“The most recent blow to the employment situation came from the closure of the Minnivey Colliery, which stopped production in November 1975, with the loss of 290 jobs. The only remaining colliery at Pennyvenie has an employment force of 440 but the reserves in this colliery are not expected to last for more than four years at the outside. The number of new jobs required to absorb the labour available from this pit closure alone is evidence of the need for immediate action if the existing communities are to remain viable.”
Later the report went on to state, in paragraph 7.2:
“Very briefly, it is clear that the failure to act quickly and attract industry to the Doon Valley will result in a considerable blow to the communities involved. One very possible scenario would include a rapid fall in population due to out-migration, the increase in unemployment rates, the decreased likelihood of entrepreneurs investing in the area, an ageing population, the declining viability of schools, shops and other essential services, the gradual worsening of public transport, etc. Cause and effect may be difficult to establish, but all factors would serve to mutually reinforce each other in an inevitable and vicious downward spiral.”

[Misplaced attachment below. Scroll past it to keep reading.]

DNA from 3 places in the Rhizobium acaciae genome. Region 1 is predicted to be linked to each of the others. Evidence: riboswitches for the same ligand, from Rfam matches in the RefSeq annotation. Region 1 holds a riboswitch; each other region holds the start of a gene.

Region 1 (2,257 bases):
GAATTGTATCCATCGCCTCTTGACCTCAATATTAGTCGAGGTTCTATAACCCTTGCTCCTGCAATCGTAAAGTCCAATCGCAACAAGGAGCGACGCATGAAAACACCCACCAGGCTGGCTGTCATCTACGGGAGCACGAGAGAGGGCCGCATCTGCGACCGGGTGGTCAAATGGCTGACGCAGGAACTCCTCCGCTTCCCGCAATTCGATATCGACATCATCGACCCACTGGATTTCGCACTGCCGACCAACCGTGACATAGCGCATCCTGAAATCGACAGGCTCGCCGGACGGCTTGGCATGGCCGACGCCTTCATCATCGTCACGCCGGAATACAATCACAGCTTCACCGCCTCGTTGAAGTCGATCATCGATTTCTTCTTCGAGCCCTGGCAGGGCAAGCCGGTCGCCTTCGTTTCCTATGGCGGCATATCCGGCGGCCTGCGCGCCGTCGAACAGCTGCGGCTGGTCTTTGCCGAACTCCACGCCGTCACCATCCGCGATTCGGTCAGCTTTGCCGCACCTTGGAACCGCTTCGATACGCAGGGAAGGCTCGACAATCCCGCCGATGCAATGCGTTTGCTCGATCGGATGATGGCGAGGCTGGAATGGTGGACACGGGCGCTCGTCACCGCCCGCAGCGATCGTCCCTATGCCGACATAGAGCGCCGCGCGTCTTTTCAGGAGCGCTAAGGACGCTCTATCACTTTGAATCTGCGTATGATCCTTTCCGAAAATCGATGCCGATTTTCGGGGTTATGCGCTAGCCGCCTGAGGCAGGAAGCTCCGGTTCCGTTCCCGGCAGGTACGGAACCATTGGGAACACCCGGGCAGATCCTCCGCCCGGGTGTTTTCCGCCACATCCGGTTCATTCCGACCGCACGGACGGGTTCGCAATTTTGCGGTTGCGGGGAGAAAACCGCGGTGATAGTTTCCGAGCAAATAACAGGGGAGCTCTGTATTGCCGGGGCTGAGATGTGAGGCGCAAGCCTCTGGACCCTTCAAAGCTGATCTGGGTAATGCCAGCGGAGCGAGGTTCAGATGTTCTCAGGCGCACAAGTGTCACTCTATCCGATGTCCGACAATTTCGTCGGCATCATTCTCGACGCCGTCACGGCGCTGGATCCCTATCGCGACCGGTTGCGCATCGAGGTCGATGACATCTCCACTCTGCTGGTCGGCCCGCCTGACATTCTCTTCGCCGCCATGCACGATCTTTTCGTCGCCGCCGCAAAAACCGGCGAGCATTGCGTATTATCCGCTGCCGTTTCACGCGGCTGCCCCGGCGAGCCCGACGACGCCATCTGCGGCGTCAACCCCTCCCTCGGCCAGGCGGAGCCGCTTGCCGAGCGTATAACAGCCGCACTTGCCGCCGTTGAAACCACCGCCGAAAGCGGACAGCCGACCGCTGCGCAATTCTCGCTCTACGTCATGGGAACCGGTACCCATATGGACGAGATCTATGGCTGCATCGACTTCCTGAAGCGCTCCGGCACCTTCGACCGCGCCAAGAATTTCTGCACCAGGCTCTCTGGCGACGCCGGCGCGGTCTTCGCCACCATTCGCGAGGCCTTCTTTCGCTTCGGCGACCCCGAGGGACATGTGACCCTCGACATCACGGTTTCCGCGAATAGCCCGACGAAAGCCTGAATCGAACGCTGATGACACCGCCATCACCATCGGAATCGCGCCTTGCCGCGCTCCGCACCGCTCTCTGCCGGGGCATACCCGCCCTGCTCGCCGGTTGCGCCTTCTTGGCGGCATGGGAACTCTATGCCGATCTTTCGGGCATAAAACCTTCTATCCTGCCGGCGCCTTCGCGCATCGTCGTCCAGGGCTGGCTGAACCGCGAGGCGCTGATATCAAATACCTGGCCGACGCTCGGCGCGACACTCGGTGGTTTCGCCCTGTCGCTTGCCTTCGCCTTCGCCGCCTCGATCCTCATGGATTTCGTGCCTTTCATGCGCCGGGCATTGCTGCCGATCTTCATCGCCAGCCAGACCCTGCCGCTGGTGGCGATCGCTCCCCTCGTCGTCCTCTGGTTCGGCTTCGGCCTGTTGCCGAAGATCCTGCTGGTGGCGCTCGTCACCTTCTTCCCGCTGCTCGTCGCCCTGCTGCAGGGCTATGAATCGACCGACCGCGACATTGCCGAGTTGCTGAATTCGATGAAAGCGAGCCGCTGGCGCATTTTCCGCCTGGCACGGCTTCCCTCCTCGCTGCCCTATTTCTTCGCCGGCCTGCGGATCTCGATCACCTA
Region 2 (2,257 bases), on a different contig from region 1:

That is what is happening now. We are in a downward spiral. With constant fears about the life-span of Pennyvenie, unemployment rising, an absence of any moves on a new industrial base, morale among the people is sagging again.
I shall show figures to prove that I do not exaggerate. These were presented at a meeting called by the area co-ordinator, held in Patna on 26th January. They are the figures for male unemployment based upon a 17 per cent, sample of the village communities. They are as follows: Rankinston, 29·8 per cent.; Patna, 19·7 per cent.; Dalrymple, 21·6 per cent.; Dalmellington, 33·2 per cent.; Bellsbank, 25·2 per cent.; and the Doon Valley as a whole, 25·2 per cent. If anything happened to the Pennyvenie colliery, the figures would leap upwards, with some areas having male unemployment of between 30 per cent, and 40 per cent.
I understand that it is not the remit of the Department of Industry to answer for Pennyvenie. I have already sought assurances from the Department of Energy and the National Coal Board about the life of the colliery. Everyone knows that there is limited life there, and that makes it imperative to get new industry in with male jobs.